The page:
A higher credit score is needed to qualify for different lines of credit including mortgages, auto loans, credit cards, store charge cards, personal loans, and other types of credit accounts.

A good credit score can also save you money with better interest rates for loans or auto insurance or life insurance premiums. For housing, and some job applications, a good credit score is required.

Your credit score is calculated by three different major credit bureaus in the United States: TransUnion, Equifax, and Experian. Each bureau calculates your score based on data in your credit report.

What Is a FICO Score?

Your FICO score is a credit grading system created by the Fair Isaac Corporation (FICO). Lenders use your FICO scores, along with data from your credit file, to assess credit risk and decide if they are willing to extend credit to you.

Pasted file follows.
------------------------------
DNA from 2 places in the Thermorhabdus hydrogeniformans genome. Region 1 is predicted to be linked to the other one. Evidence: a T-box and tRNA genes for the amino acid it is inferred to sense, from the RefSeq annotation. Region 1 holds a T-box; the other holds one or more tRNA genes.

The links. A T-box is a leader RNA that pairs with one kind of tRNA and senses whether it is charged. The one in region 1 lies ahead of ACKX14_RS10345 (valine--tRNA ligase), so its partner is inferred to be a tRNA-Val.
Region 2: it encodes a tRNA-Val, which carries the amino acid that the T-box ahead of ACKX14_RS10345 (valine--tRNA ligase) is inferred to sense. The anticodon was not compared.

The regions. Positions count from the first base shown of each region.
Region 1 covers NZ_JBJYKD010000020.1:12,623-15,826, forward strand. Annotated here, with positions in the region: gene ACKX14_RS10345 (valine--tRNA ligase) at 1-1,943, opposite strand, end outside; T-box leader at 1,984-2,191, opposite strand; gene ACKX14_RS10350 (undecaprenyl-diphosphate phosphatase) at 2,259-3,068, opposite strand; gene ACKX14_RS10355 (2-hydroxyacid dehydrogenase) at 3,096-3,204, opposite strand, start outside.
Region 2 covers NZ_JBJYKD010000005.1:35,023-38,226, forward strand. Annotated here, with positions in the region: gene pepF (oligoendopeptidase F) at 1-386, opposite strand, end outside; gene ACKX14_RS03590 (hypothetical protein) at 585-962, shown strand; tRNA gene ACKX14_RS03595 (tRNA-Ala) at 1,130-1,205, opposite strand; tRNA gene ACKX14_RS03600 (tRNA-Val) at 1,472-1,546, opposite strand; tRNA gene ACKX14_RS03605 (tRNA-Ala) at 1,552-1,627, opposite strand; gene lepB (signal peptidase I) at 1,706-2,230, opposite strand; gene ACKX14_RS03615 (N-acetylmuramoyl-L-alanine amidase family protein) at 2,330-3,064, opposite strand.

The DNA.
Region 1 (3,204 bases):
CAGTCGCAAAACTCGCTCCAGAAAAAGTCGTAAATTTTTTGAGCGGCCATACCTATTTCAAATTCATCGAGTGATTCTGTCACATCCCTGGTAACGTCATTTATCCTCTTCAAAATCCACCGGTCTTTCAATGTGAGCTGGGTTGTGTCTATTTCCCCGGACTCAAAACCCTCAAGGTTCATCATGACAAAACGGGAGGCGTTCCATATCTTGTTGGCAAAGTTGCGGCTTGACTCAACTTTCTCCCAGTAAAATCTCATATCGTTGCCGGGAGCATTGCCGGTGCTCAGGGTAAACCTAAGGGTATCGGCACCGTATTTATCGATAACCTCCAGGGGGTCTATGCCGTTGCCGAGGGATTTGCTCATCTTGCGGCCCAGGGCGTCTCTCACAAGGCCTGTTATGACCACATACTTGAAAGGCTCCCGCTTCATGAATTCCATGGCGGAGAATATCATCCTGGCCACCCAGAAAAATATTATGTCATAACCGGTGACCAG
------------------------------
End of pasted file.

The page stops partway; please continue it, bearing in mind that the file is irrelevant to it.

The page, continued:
As with the three major credit bureaus, your FICO score ranges from 300 to 850. A score below 600 is considered poor while a score of 700 or above is good. An excellent credit score is 800 or above.

How Are Credit Scores Calculated?

Your credit score is calculated based primarily on these data inputs on your credit report:

  • Payment history
  • Amount of debt
  • Credit utilization ratio (amount of debt relative to available credit)
  • Length of credit history
  • New credit
  • Credit mix
  • Credit Inquiries

On-time payments are the most important component of your credit score and account for 35% of your FICO score.

What Is the Perfect Credit Score?

With the model used by FICO, TransUnion, Equifax, Experian, or VantageScore a perfect score is 850.

VantageScore is another scoring model that is similar to FICO. It’s newer than FICO and less commonly used, but is gaining momentum. AnnualCreditReport.com is one agency that uses VantageScore.

Frequently Asked Questions

Here are some common FAQs about your credit score.